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What Purdue is saying ahead of second round matchup against Utah State

Braden Smith #3 of the Purdue Boilermakers brings the ball up court against the Texas Southern Tigers during the second half at Mackey Arena on Nov. 28, 2023 in West Lafayette, Indiana. (Provided Photo/Justin Casterline/Getty Images)

INDIANAPOLIS (WISH) — Fresh off a historic 30-point, 21-rebound night from big man Zach Edey, the Purdue Boilermakers have a quick turnaround. They face Utah State less than 48 hours after beating Grambling State in the first round of the NCAA Tournament.

Key points of emphasis for Purdue will be physicality and ball control.

Boilers head coach Matt Painter knows his team has higher aspirations than just getting to the Sweet Sixteen, but they still have a one-game-at-a-time mentality.

“This is going to be a dog fight,” Painter said. “It’s going to be a dog fight. We’ve had a lot of experience here, and we’ve had some disappointing days. Like, there’s no way we are looking past these guys. These guys are real. They’re just a well-oiled machine. They have a really, really good team. They have had a great year, and this is going to be a tough challenge for us.”

Utah State’s big man Isaac Johnson will be a tough challenge for Edey. The 7-foot redshirt sophomore is a strong presence inside, but can also stretch the floor and make some three-pointers when needed.

“They play this kind of unique style of basketball,” Edey said. “Their four man can really put it on the deck, can go down, and their five man can shoot it. It presents some problems we’ll be ready for.”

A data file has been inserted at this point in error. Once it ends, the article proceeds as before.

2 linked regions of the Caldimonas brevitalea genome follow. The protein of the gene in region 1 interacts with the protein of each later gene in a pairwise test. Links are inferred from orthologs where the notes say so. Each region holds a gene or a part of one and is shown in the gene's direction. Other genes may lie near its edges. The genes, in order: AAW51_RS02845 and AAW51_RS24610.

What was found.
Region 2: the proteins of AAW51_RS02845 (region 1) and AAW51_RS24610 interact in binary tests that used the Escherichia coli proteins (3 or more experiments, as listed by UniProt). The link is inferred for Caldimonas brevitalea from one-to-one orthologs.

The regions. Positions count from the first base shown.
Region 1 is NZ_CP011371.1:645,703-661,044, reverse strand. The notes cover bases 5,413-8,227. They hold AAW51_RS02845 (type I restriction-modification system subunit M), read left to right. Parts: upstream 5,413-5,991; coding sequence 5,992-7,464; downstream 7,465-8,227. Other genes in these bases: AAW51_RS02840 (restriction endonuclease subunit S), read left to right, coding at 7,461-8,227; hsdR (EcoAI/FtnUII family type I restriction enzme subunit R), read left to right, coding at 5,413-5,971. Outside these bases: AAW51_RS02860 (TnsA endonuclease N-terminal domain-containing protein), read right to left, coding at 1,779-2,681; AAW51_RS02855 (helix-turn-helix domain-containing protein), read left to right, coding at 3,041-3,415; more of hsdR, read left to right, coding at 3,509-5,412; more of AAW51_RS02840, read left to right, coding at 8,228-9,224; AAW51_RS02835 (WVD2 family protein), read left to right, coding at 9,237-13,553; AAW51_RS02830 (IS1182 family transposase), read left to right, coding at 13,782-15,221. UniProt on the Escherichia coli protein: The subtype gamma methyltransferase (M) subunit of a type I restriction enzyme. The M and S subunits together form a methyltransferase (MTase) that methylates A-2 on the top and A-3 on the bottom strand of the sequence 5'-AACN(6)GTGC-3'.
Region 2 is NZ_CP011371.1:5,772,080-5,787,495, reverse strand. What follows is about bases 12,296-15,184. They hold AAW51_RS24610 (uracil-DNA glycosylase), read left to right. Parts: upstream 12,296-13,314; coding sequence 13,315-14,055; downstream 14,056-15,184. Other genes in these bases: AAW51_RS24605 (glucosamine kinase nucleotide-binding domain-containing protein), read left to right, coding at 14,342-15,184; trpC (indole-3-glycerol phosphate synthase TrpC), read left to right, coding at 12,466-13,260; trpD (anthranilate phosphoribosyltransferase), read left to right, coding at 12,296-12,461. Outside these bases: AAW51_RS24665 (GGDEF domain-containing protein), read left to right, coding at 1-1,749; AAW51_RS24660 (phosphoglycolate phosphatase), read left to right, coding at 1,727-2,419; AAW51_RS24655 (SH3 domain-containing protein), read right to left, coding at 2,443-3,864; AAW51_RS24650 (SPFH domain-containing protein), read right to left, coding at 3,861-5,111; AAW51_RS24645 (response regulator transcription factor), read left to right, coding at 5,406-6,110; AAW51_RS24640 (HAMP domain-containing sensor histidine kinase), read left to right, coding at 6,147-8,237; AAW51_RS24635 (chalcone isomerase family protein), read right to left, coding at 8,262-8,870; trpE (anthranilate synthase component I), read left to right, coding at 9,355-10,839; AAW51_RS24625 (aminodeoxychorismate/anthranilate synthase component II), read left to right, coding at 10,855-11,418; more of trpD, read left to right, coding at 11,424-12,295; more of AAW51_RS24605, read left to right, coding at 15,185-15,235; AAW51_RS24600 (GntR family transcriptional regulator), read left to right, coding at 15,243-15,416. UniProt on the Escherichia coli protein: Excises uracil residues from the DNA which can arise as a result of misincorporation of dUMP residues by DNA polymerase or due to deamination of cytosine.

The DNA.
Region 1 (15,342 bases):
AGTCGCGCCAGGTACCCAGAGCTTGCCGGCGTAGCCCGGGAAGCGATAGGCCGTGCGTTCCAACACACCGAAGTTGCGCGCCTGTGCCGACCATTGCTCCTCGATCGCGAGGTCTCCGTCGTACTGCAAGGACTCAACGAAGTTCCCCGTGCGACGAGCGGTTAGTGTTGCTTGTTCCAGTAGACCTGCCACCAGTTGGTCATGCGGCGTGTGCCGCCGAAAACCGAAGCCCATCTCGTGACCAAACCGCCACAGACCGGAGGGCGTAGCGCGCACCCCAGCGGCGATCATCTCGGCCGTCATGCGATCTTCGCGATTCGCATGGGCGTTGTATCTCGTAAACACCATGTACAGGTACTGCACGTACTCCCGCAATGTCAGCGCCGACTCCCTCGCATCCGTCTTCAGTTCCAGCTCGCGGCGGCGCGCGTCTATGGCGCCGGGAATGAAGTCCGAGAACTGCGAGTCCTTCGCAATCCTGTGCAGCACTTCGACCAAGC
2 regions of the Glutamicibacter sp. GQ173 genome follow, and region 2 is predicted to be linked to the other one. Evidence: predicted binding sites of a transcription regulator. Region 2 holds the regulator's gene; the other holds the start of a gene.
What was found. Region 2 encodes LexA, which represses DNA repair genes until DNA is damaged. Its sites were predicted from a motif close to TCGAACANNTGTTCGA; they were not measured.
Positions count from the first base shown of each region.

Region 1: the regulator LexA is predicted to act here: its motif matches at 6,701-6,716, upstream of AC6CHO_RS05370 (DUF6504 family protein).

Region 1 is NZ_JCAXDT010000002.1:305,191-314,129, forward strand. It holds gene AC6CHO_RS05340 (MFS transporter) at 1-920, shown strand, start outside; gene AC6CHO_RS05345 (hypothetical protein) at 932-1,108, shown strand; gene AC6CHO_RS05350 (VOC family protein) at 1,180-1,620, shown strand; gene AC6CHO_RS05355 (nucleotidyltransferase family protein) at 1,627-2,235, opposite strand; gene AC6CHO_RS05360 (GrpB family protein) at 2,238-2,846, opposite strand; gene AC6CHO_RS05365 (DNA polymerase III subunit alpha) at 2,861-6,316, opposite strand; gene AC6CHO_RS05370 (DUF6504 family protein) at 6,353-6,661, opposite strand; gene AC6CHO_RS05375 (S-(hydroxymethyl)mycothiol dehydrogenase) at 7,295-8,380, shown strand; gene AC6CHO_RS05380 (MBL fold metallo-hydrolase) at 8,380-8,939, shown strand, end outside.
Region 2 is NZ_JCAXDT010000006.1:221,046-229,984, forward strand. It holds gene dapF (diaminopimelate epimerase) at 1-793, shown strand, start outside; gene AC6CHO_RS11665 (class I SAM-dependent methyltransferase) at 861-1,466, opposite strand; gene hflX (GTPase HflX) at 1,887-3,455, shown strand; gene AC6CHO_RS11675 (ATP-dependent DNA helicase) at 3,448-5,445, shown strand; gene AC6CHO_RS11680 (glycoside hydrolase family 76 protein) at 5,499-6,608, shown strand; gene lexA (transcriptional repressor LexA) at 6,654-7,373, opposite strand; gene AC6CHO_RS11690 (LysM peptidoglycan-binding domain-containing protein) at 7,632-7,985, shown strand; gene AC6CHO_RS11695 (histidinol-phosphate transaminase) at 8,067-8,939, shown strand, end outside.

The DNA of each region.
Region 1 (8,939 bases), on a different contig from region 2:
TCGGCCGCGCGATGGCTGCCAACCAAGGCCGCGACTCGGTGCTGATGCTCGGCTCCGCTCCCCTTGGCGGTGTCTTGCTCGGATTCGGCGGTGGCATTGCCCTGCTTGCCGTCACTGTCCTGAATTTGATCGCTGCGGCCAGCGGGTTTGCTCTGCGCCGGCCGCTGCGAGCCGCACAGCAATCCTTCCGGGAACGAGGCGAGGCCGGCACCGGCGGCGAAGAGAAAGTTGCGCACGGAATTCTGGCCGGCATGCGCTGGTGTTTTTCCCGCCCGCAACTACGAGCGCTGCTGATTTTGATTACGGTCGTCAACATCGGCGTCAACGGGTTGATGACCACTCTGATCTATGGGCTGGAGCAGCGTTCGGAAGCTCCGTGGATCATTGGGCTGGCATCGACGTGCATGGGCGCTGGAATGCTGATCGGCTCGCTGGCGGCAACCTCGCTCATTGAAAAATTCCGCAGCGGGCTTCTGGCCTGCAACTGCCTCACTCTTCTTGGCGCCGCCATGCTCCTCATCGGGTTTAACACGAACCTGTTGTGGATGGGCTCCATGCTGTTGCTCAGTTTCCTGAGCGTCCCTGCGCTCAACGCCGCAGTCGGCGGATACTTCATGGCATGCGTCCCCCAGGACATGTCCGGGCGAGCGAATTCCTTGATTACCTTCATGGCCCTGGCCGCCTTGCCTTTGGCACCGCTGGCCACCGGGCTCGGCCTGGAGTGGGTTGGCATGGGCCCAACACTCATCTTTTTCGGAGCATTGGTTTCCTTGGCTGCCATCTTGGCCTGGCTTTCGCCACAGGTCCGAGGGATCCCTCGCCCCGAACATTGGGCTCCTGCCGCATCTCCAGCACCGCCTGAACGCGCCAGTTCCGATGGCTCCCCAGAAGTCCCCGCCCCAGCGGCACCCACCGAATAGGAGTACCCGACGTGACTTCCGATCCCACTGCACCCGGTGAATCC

After losing to 16-seed Fairleigh Dickinson in the first round last year, Purdue isn’t taking any team for granted this time around.

“If we overlook one person and try to focus on the next weekend, or the next weekend, we’re going to forget in the moment,” Purdue sophomore point guard Braden Smith said. “We’re just really focused on tomorrow, and we’re ready to play.”

“It’s win or go home, so you got to leave everything out there,” Boilers sophomore guard Fletcher Loyer said. “I feel like when teams try to up their physicality with Zach, they’re changing their game. So, just making sure we’re playing our game whether they’re being physical or not.”

There’s one Purdue-Utah State connection to keep an eye on: Aggies assistant coach Johnny Hill played for the Boilers in 2016 when Purdue was a 5-seed in the NCAA Tournament.

Painter coached him during his one year stint in West Lafayette and has nothing but praise for the coach on the opposing bench.

“Every single day he practiced hard,” Painter said. “He had a great attitude. It was infectious. He came every single day and laid it on the line, and helped us win. He sacrificed to help us win, and that’s what it’s all about, man.”

Painter’s even shared some of his sage wisdom with Hill now that he’s become a coach.

“I’ve tried to, at every stop, tried to help him in his coaching career,” Painter said. Painter joked, “I tried to stop him from coaching, because that’s what a true friend does, but no, I’m happy for him. He’s with a really, really good guy, and he’s growing in the business, and I wish him all the success in the world.”

Gainbridge Fieldhouse might be filled with Boilers fans for the second round, but they won’t cheering for Hill or his Utah State team.

Purdue is scheduled to tip off against the Aggies at 2:40 p.m. Sunday.